This weekend I had a conversation among old companions which made clear what seems to be a pair of crucial differences between me and... pretty much everyone else.
1) I don't think most things change. That is, that in our lifetimes, and over the course of them, some things will shift, but in our day to day, week to week, even year to year timeframes that most people engage in thinking about, the most that changes is subtle and often at best superficial changes. Actual changes operate on a generational scale and most of them are not the sorts of things that people genuinely notice (or at least are encouraged to notice by media and politics and so on). We are told that politics has become nastier and the generation of young people and kids meaner and so on. To a student of history these changes are superficial, if at all noticeable. Human beings as a species live and breathe on a much longer time scale than an individual. Even our distinct cultures and social structures and institutions have long scale lifetimes that far exceed our own. And so they change very slowly and very rarely in significant ways. This sort of macro level analysis also applies to people. We seem to assume that very potent things and events change us. I'm not sure that they do that either. They seem capable of altering some of what we might find important, or how our priorities are listed openly. They don't seem to actually make us into malleable social creatures who radically and significantly change our behavior beyond a certain point. Very severe traumas might (major injuries or health conditions, and physical assaults like a fight or a rape ), but otherwise our individual changes seem slow and modest.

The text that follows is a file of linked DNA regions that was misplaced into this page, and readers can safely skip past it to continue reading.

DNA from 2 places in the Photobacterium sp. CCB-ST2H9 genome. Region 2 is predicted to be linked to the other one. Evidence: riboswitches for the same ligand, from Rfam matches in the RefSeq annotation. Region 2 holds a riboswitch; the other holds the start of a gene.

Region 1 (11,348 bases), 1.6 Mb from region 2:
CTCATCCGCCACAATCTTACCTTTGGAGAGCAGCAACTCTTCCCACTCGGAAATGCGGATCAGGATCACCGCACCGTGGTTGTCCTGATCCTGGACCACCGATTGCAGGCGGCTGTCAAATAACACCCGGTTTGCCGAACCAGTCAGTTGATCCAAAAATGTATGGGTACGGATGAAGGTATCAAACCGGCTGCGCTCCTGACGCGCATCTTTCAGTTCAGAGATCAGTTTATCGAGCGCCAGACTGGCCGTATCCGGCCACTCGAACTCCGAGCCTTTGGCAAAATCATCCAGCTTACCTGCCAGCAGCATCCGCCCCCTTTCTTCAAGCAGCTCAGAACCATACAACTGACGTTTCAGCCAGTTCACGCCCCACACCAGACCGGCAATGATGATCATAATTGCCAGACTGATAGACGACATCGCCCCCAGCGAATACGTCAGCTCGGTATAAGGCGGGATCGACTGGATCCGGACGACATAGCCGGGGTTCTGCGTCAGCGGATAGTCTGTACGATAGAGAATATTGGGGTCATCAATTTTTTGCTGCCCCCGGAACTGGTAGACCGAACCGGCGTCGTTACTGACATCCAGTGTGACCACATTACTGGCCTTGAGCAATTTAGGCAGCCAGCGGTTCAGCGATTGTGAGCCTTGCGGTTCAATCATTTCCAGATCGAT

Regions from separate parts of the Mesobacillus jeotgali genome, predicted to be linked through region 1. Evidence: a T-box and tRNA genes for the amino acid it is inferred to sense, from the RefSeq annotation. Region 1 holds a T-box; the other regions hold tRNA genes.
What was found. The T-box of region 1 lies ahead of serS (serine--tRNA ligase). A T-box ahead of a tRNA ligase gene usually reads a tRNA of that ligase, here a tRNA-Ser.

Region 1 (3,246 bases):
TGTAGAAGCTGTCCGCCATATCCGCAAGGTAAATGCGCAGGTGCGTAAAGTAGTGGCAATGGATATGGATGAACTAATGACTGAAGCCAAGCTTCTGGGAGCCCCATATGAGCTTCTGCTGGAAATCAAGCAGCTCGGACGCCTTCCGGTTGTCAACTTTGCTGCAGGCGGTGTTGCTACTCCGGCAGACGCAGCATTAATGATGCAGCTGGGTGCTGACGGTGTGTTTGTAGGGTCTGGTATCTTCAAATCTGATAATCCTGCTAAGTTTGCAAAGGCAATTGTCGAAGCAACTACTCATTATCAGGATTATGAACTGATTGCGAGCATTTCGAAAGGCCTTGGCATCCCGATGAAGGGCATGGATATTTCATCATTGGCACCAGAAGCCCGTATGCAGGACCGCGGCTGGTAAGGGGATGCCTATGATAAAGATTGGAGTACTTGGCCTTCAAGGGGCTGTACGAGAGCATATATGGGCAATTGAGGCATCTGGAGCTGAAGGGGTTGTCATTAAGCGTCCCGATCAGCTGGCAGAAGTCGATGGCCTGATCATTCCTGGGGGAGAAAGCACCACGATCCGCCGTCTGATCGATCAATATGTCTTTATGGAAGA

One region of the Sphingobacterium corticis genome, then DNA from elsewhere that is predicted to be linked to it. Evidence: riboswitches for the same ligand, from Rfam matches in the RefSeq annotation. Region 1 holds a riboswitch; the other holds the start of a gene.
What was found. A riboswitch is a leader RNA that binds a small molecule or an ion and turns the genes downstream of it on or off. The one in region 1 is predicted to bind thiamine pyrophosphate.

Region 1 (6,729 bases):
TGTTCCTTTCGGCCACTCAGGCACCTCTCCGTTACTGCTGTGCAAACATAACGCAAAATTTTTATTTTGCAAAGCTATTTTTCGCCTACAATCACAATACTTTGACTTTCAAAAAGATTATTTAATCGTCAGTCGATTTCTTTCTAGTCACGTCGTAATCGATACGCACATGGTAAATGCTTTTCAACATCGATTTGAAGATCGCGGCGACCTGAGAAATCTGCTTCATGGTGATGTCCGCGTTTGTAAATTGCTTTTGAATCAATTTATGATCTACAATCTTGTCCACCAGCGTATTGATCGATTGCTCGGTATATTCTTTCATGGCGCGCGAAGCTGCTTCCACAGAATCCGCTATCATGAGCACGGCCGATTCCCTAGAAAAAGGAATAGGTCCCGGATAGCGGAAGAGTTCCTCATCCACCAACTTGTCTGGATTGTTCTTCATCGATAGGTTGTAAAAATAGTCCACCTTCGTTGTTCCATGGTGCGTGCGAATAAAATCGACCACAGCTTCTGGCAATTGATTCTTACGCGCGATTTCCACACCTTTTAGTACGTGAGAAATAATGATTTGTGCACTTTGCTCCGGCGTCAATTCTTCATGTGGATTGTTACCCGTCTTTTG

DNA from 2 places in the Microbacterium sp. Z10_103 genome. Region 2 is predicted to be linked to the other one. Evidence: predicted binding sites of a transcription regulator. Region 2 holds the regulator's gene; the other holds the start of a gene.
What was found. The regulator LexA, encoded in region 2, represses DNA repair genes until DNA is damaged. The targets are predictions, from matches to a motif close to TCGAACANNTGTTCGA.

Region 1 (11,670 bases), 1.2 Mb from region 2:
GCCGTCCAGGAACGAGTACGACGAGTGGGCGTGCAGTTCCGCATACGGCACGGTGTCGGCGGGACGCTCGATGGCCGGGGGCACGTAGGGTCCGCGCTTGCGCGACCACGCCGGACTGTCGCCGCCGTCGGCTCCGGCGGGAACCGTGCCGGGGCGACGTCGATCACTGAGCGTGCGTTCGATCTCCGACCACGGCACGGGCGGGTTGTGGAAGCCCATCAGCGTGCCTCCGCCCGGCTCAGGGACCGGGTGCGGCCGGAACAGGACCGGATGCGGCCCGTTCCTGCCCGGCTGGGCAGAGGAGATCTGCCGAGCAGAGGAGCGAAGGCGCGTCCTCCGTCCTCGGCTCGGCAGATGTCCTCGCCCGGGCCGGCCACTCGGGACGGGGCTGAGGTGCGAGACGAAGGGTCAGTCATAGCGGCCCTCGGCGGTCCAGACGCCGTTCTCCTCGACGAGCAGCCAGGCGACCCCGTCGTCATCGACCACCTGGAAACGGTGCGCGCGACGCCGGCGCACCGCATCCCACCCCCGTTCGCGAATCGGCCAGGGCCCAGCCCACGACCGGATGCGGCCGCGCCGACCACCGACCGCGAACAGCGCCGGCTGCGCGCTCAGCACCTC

2) This one was more pronounced. Most people find themselves caught up in their own physical concerns over a day to day scale and do not throw themselves passionately and intellectually into an issue until it begins to affect them directly or personally. This is why you had many Tea Party types spring up in 2008-9 when the actual issues that supposedly motivate them began appearing back in 2002, or why people suddenly discovered a civil liberties streak when the TSA decided to use body scanners when these were issues that immigrants and minorities have dealt with for decades, if not centuries, and its immediate "security theater" aspect has existed at least since 2002 also. It's also why there's been a shift in attitudes toward homosexuals, especially among younger people, where they have direct access to a friend or family member who is gay or lesbian as opposed to the attitudes of older generations who have resisted these kinds of awareness (by creating cultural attitudes which suppressed open sexual knowledge of peers who deviated from a heterosexual norm).
Opposed to this, I can list dozens of topics which have little or no impact on me personally that I've written thousands of words on in my lifetime. I would suggest this means these are issues which I'm concerned about without any practical reason to be.